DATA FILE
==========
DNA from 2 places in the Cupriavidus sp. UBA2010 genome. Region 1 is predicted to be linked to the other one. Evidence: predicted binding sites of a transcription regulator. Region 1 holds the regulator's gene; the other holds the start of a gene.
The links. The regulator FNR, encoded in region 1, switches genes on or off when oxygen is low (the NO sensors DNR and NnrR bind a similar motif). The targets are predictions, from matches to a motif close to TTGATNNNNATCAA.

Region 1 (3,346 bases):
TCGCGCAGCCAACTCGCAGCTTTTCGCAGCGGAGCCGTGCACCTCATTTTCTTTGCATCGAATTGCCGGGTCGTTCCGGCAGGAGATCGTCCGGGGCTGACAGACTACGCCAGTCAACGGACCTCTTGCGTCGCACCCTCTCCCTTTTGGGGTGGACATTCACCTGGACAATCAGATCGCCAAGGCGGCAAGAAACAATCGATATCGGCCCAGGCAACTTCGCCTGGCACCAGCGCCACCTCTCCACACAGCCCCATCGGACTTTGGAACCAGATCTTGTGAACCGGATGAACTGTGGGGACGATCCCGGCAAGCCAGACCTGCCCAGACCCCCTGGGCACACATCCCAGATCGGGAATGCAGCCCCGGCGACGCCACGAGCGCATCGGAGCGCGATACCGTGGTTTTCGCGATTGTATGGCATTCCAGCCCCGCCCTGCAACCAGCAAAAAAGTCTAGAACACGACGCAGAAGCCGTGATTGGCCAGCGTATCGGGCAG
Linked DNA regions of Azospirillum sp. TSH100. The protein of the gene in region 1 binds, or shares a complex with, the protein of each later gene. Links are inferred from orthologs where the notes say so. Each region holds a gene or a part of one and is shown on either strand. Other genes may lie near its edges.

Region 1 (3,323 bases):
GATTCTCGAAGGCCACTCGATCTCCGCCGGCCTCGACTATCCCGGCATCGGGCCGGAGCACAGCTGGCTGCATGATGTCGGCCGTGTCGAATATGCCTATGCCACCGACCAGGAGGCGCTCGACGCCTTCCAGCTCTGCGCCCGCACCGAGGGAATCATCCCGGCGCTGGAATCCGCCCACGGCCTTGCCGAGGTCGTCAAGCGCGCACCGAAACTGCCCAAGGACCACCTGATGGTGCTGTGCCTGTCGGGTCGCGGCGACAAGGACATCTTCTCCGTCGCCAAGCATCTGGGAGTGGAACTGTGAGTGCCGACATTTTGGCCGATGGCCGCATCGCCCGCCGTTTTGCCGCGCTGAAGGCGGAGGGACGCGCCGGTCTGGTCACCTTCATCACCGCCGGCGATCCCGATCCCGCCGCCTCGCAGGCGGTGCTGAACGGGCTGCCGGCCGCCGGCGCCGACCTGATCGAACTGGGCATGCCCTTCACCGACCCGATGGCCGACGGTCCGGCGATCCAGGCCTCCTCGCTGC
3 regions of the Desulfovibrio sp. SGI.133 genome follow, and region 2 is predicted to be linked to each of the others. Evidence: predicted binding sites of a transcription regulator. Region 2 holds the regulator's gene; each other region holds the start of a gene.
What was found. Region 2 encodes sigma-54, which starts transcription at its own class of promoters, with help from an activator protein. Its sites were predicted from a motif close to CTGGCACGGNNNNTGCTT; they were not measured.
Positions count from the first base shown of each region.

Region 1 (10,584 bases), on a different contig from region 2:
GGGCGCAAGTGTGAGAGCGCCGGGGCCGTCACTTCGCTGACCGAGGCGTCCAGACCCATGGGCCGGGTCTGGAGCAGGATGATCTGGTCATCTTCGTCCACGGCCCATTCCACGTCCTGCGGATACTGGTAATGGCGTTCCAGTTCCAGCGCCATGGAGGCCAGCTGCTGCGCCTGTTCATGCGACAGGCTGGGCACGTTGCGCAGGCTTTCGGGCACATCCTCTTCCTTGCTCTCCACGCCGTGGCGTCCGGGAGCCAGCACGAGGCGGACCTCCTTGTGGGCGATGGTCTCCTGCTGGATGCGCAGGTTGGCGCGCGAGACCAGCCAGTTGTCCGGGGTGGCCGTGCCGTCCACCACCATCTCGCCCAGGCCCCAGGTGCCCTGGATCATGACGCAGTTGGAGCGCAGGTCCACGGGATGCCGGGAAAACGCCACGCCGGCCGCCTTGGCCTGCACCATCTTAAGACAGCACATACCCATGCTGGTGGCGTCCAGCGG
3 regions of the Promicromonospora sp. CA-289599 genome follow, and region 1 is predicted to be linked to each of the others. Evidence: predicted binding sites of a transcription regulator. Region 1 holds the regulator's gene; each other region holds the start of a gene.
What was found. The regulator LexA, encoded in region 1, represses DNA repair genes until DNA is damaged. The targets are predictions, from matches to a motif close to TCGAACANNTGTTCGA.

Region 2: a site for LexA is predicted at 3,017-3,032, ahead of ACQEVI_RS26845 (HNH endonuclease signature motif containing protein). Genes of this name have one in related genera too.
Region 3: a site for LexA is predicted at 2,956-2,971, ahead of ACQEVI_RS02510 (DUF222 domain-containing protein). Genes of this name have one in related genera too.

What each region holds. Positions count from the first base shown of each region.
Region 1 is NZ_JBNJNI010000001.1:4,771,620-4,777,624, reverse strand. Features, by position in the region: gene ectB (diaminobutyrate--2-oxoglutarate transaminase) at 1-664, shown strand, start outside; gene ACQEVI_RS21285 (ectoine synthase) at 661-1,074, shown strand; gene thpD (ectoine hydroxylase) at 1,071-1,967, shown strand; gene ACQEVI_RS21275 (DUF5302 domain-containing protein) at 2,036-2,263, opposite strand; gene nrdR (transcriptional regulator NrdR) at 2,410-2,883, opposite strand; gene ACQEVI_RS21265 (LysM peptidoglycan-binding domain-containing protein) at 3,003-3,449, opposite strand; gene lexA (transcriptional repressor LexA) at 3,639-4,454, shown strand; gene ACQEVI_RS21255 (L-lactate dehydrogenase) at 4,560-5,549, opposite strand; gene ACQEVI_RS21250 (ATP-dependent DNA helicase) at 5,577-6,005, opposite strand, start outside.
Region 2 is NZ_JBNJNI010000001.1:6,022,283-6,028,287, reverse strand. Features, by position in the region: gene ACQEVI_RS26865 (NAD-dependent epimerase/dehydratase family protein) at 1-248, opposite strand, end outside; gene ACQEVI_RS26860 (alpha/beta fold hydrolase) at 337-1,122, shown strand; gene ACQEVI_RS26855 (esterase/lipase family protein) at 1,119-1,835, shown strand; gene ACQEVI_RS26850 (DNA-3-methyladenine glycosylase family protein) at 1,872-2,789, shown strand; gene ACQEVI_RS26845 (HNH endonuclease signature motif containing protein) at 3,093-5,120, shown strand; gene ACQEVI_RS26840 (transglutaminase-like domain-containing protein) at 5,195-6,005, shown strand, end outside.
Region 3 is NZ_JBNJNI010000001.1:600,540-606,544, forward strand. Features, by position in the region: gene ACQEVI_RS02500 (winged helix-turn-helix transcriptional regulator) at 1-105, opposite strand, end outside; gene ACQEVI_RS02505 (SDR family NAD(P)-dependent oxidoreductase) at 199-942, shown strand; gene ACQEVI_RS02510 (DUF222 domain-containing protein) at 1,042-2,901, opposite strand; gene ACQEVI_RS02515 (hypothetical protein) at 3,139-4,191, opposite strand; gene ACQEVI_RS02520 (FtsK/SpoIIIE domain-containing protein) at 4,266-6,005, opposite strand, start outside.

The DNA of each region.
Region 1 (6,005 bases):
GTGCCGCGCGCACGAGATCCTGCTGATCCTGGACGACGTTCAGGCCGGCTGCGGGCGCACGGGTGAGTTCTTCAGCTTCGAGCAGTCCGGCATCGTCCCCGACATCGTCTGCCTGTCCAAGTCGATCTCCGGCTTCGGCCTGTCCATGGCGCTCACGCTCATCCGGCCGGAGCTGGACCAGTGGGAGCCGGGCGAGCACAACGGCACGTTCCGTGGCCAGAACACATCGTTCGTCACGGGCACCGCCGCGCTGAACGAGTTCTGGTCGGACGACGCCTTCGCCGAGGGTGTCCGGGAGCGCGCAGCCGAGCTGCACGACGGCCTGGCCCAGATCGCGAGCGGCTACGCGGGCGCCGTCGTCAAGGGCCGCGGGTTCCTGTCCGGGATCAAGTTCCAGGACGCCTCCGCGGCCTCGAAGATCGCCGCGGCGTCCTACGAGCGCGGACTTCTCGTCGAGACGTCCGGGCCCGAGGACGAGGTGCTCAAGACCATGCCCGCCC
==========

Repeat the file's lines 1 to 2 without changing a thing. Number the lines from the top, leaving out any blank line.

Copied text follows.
DNA from 2 places in the Cupriavidus sp. UBA2010 genome. Region 1 is predicted to be linked to the other one. Evidence: predicted binding sites of a transcription regulator. Region 1 holds the regulator's gene; the other holds the start of a gene.
The links. The regulator FNR, encoded in region 1, switches genes on or off when oxygen is low (the NO sensors DNR and NnrR bind a similar motif). The targets are predictions, from matches to a motif close to TTGATNNNNATCAA.